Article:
As I was pouring the tea in the glasses below, I remembered when Mama Chelo was visiting me in Washington, D.C. and we went to Dean and Deluca. She bought me a small basket and two glass tea cups. The cups have been broken for years now. When I got the glasses in the photo below as a free gift for purchasing tea, I jumped at the chance to recreate that special experience with my grandmother again. This morning, I kept pouring the tea as I thought of her. I spilled it all over the table and didn’t care as it was all part of visiting with her in my heart and mind.
The vision I had as I began cleaning up the tea was “The Affliction of Joy.” It’s this feeling that there is so much delight inside of me and it is inextricably tied to the fact that I’ve also experienced great sorrow. It’s almost as if my appreciation for joy, ecstasy and little moments of happiness has been enhanced by the dark times in my life.
As I’ve navigated the drowning grief from the loss of my brother in August and prior to that, my uncle and Godfather in May, I’ve learned some valuable lessons, not only in resilience, but in navigating joy and sorrow and embracing impermanence.
First, take good care of your adrenals, folks. I’m including a photo of some adrenal support snacks from my doctor. (Yes, it’s been on my fridge for months so it’s worn!) What that means for me is concentrating on good sleep and enjoying my caffeine in the morning. What happens if I overdo the afternoon caffeine is that I experience an enormous high that inevitably attracts a big low or dramatic drop in energy. That crash becomes fertile ground for a STUG. What’s a STUG? It’s a Sudden Temporary Upsurge of Grief. You can read about it here. And frankly, it sucks. I had four days of STUGs in September and I literally felt like I was drowning in tears. I called a helpline and spoke to a counselor and, as per my usual, listed the twelve thousands things I do for self-care and my experience navigating trauma and resilience. And though she didn’t tell me anything new, it was helpful to speak to a compassionate professional and focus on myself–not empathy for another person’s experience.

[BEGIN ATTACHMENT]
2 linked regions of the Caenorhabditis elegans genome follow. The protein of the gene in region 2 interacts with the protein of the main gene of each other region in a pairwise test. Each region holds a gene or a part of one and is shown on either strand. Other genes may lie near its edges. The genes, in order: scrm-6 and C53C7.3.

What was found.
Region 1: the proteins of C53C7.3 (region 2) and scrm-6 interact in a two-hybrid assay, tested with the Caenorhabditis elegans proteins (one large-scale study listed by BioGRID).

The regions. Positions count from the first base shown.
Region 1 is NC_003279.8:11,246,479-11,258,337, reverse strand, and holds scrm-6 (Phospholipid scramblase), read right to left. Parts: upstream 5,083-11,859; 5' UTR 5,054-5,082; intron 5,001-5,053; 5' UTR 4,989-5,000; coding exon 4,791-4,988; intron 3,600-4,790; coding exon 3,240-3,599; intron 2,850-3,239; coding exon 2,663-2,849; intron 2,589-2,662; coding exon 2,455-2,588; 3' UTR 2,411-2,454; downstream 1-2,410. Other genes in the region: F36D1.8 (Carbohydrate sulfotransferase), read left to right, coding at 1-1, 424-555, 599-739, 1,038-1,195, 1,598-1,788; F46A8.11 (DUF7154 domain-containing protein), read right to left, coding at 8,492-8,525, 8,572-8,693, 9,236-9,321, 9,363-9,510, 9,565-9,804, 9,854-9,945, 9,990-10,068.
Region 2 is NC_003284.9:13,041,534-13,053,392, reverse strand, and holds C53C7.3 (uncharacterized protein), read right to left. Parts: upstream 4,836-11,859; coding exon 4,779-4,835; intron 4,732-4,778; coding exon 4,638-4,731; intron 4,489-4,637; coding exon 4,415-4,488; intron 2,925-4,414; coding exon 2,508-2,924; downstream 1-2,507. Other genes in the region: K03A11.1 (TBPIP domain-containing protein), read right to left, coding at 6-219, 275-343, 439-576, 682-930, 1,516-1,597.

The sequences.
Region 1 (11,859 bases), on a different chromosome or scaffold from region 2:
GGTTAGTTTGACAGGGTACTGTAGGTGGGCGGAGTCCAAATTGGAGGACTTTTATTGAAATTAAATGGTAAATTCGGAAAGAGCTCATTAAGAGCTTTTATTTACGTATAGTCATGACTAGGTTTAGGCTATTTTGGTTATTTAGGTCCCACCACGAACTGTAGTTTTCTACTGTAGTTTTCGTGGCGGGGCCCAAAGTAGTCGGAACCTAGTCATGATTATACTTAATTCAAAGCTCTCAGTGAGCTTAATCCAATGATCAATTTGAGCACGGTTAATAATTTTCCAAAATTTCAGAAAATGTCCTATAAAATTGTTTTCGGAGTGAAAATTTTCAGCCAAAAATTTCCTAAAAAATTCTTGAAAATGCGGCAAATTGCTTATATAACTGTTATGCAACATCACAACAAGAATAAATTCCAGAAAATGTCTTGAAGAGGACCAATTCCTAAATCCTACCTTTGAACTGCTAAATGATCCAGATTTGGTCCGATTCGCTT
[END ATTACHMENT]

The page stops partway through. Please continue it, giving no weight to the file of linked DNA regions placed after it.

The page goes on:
All this is to say that I have also been focusing on the idea of impermanence. My teacher, Thich Nhat Hanh has helped me to understand the idea of no being. In his book, No Death, No Fear, he focuses on the ideal conditions for something or someone to manifest. When I think about the people I’ve lost, whether my grandmother at 105 years old or my brother at 39 years old, I’m getting to a point where I understand that the conditions of their lives existed to support them in their human form for their lifespans on earth. I believe and feel them inside of me now. And I feel them everywhere. In the mint tea I spilled on the table, and in the good fortune I had to win a literary prize. Thich Nhat Hanh compares this to a cloud, which can manifest as rain or as snow. When the rain comes, if you’re looking for the cloud and mourning its passing, you miss the beauty of the rain and the nourishment of the plants and food all around you. Speaking of food, I have learned so much from gardening these last years (Gardener was my word of the year in 2019) and the Cherokee Purple tomato and Jacob’s Cattle Beans in the photos above are grown from the seeds I purchased from Slow Food.
Another very valuable coping strategy from Thich Nhat Hanh can be found on page 101 of his book No Mud, No Lotus. I am including a photo of it below. Of course, I love the very clear connection to trees!
Finally, I recorded the video below for you because I decided that I was going to launch my personal #4monthsoffun where I focused on the inner and outer health of my body (physical, mental, emotional, spiritual), my book and my money! I recorded it on September 8, and you can join at any time and make it your own. I linked it to my Mystic Athlete approach. October 8 would make it three months of fun for you, so we can celebrate together on January 8, 2021–that’s the day I officially return to social media.